Blake (“Little Lamb, God bless thee”)

Allen Ginsberg on William Blake continues . Today Allen pays particular attention in his musical setting of William Blake’s “The Lamb”.  (“Little Lamb, God bless thee”)

[The Lamb]

Little Lamb who made thee/Dost thou know who made thee/Gave thee life & bid thee feed/ By the stream & o’er the mead;/Gave thee clothing of delight,/Softest clothing wooly bright;/Gave thee such a tender voice,/Making all the vales rejoice!/Little Lamb who made thee/Does thou know who made thee/   Little Lamb I’ll tell thee,/Little Lamb I’ll tell thee!/ He is called by thy name,/ For he calls himself a Lamb;/He is meek & he is mild,/He became a little child:/I a child & thou a lamb,/We are called by his name./Little Lamb God bless thee./Little Lamb God bless thee.” – [Allen continues, repeating this last line as a refrain] – “Little Lamb God bless thee./Little Lamb God bless thee….”

The reason that I made a repeated thing is that if you were following the iambic, or whatever, or the classical accentual Har and Heva meters, the meters out of the vales of Har, it would have wound up, [reading with leaden rhythm:] “I a child & thou a lamb,/We are called by his name./ Little Lamb God bless thee.” – or something like that. It would have been very hard to find what the meter is unless you actually think of it as speech or song and divide it equally among “God”, “bless”, “thee”, as if you were saying emphatically, “God bless thee”.  If you were doing it in forced sound and few notes, it would wind up as it wound up in grammar school, I presume, (if you got this poem in grammar school), “The Lamb”, nobody knowing how to pronounce the last line  – “Little Lamb God bless thee”  –  because the rhythm would have been – “Little Lamb I’ll tell thee,/ Little Lamb I’ll tell thee!/ He is called by thy name,For he calls himself a Lamb;/He is meek & he is mild,/He became a little child:/I a child & thou a lamb,/We are called by his name./Little Lamb God bless thee./Little Lamb God bless thee.”

There’s some funny kink there.  You really would have to slow down and actually pronounce it.  Does that make (sense)?  Do you understand what I’m saying?  When I was in grammar school I never could figure that out.  “Little lamb God bless thee”  – what the rhythm of that was.

Student: Well, maybe there’s a rest like in the meter.

AG: Yeah, well, “Little lamb … God bless thee,” I think.  Or how would you do it?  What’s the alternative do you think?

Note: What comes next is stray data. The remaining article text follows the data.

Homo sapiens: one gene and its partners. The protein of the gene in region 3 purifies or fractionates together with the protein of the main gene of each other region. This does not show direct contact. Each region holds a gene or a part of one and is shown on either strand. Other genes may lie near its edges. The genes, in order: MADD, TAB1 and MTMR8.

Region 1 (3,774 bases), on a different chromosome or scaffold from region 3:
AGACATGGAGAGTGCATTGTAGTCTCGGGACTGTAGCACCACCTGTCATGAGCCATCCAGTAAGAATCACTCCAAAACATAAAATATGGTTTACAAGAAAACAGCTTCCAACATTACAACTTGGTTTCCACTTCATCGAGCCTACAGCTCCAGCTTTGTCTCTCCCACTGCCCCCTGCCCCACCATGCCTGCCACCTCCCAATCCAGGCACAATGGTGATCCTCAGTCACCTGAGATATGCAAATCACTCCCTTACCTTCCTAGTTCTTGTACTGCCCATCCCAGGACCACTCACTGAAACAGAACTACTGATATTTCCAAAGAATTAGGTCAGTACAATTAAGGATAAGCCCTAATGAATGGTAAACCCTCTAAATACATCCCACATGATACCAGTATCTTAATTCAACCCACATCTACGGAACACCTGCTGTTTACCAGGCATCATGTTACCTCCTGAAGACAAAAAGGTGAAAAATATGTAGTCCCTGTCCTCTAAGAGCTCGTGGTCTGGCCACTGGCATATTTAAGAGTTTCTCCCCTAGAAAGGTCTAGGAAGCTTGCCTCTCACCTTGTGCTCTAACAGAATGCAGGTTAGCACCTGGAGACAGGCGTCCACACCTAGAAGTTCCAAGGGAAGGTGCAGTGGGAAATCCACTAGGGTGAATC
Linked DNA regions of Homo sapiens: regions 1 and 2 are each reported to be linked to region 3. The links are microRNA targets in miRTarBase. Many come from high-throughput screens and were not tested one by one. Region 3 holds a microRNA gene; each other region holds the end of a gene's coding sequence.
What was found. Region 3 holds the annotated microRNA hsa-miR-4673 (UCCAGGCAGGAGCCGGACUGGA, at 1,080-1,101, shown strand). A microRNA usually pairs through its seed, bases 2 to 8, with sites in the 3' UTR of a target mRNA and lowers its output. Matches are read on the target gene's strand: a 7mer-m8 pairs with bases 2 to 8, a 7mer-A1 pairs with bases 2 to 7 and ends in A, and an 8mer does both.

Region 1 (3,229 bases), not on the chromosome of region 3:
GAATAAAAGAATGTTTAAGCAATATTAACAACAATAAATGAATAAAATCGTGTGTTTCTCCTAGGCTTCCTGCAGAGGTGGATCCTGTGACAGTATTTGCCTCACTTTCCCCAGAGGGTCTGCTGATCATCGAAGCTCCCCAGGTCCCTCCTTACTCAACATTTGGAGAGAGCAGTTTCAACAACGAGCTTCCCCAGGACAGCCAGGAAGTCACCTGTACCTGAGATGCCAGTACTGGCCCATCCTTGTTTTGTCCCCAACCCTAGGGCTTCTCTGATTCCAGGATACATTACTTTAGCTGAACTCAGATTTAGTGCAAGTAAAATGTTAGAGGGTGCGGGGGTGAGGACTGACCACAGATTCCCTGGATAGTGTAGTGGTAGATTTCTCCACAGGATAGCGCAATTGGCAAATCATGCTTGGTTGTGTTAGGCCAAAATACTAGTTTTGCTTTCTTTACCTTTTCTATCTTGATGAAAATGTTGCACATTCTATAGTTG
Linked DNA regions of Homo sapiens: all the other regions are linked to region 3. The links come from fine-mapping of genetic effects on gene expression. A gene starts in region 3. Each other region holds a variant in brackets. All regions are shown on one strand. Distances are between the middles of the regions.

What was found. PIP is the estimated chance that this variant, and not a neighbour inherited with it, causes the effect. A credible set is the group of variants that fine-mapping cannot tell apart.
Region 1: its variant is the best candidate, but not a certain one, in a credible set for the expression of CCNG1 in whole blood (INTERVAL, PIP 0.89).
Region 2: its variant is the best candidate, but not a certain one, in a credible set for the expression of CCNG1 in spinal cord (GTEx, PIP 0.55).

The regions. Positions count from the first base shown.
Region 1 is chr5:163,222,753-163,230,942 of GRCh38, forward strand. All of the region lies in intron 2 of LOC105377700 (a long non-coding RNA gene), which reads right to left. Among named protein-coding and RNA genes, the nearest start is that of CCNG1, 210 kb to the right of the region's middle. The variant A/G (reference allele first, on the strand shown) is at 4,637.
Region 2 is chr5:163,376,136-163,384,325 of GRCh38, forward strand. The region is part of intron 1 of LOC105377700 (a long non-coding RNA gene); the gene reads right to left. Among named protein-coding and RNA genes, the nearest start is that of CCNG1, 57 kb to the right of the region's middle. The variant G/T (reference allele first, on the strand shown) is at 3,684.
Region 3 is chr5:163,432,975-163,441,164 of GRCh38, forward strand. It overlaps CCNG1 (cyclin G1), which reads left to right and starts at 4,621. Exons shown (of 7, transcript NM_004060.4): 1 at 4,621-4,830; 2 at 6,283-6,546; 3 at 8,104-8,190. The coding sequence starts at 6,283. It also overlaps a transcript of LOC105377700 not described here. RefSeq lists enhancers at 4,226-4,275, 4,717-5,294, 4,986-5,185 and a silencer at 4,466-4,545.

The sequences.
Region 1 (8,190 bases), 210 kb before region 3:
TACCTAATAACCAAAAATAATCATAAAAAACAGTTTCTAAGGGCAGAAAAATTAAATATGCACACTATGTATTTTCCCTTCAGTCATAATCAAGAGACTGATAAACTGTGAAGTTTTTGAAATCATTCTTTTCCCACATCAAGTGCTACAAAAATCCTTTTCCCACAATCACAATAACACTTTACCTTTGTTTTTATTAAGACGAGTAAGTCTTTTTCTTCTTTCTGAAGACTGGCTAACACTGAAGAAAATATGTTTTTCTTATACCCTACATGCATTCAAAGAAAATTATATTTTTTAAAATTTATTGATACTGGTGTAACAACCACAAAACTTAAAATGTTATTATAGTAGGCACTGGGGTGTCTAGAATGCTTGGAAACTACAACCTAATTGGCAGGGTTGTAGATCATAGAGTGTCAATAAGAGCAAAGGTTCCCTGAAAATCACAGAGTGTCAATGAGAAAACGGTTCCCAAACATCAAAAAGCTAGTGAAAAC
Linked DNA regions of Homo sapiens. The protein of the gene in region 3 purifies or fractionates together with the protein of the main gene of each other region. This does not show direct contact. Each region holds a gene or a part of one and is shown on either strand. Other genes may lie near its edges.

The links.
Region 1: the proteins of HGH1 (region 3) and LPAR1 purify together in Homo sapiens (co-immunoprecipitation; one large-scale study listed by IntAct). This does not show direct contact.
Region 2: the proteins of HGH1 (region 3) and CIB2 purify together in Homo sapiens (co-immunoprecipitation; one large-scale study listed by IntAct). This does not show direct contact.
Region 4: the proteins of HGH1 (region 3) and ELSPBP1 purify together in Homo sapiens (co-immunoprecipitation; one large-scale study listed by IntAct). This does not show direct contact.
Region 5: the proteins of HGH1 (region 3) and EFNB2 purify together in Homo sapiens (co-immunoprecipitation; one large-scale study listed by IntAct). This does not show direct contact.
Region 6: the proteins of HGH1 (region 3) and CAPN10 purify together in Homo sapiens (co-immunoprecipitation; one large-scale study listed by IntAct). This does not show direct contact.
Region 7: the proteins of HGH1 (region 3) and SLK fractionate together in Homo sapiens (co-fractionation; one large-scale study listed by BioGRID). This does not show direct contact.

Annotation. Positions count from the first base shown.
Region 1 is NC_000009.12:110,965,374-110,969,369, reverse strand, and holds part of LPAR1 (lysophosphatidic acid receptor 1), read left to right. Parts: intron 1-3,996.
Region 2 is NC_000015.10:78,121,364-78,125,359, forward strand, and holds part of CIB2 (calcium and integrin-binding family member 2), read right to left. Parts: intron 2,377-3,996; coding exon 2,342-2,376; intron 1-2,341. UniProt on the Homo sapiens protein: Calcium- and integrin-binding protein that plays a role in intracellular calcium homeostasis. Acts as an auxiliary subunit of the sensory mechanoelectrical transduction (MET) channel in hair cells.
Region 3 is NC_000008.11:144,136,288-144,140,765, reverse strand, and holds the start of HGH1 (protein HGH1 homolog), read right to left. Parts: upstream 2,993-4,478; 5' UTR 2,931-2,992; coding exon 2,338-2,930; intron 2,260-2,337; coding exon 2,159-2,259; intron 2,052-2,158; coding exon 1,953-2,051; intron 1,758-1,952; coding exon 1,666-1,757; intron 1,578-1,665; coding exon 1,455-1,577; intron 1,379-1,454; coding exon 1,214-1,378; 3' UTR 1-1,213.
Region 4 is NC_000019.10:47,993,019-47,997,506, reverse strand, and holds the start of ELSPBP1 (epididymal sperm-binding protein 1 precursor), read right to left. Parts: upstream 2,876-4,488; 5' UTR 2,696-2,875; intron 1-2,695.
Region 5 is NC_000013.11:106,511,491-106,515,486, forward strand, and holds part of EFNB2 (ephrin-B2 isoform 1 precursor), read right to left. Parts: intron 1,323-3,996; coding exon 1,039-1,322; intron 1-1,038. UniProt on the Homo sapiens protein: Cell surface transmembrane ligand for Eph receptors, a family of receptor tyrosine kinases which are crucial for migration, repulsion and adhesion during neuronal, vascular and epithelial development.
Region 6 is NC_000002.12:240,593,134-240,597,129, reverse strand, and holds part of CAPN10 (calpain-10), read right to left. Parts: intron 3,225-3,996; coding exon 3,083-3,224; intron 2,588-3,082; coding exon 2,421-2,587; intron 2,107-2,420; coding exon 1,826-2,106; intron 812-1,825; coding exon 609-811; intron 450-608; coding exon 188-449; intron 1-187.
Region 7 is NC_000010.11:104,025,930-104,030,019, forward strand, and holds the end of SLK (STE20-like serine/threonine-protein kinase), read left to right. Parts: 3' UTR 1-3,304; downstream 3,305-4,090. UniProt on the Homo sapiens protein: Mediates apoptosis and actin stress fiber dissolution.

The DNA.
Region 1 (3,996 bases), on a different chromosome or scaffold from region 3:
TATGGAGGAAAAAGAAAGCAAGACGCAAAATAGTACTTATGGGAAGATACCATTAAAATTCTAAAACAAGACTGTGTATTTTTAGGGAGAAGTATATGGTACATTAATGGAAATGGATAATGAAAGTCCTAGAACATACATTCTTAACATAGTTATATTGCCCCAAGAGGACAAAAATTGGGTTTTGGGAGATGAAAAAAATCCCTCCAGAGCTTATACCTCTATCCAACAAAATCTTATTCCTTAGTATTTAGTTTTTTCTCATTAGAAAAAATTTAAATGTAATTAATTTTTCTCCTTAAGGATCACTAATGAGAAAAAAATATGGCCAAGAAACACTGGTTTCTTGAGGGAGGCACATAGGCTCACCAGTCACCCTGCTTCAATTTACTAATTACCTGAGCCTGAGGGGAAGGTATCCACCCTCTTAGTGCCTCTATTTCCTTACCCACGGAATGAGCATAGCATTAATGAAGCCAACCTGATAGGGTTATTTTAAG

Student:  “I a child & thou a lamb,/ We are called by his name./ Little Lamb, God bless thee./Little Lamb, God bless thee.”    So that the length of the line …

AG: Yeah.

Student: … is regular.

AG: Yeah.

Student: And you have a little rest, but a comma.

AG:  But I was thinking, if you were actually saying to somebody, “God bless thee,” would you say, “God BLESS thee”?  How would you say “God bless thee” to somebody?  See?  How do you say “God bless….”

Student: I think it would sound nicer if you stretched it out a little bit.

AG: Well, no, what I’m saying, aside from the poem, how would you say it in actual speech if you were saying it?

Student: Accent on “bless”.

AG: Yeah.

Student: Yeah.

AG: Oddly enough.  But if you were to do it in any kind of regular meter, even given the halt you were giving, you wind up skipping the “bless”.  It’s “God bless thee” still.  So that’s why I said the whole thing had to be stopped.  The whole process has to be stopped and begin with the speech and find out what the speech sound would be to determine how you would sing it.  If you were going to sing it, at any rate.

In other words, what you wound up with was trying to fit it into the meter.  (It) was still “God bless thee,” and it still was too fast for the ordinary bless-ing, if you were blessing it in a speech.

Student: Yeah.

AG:  I thought about that a lot, and I said, “It’s got to be different than “God bless thee” and it’s got to be….

Student: I think if it was slow, like “God … bless … thee” …

AG: Um-hmm.

Student: … or something like that, than it would bring across …

AG: Um-hmm.

Student: … what’s apparently being said there …

AG: Yeah.

Student: … musically.

AG:  So how could you say (it)?  Well, in music what we did was just slow it down. “Little lamb, God … bless … thee.”  In speech, “I a child & thou a lamb,/We are call-ed” — I was thinking “call-ed” probably.

Student: Yeah, that fits in well, but….

AG: “We are call-ed by his name./Little lamb, God … bless … thee./Little lamb, God … bless … thee.”  (It) must have been. For the speech.  In other words, the thing must be very varied or not totally metronomic, not totally automatic.  You would have had to have some special attention to the word “bless” …

Student: Um-hmm.

AG:  … and oddly, in grammar school, they never did pay any special attention to the word “bless”,  that is to say, the speech quality,  the absolute quality of talk.

Student: That’s the way it’s said usually. It’s “God … bless … thee.”

AG:  Is it?  Well, when you speak it.

Student: Yeah.

AG:  But not in the….

Student: (indecipherable)

AG: Yeah, “God bless thee.” But when the grammar school teachers recited this poem, they never used that.  The point I’m making is that when my grammar school teachers …

Student: Um-hmm.

AG:  … when this poem was taught, it was taught sort of automatically and the quality of speech was ignored, much less the quality of song.

Allen Ginsberg in 1969 performing “Little Lamb”

[Our Lady With the Infant Jesus Riding on a Lamb with St. John – William Blake (1757-1827) from the collection in the Victoria and Albert Museum, London]

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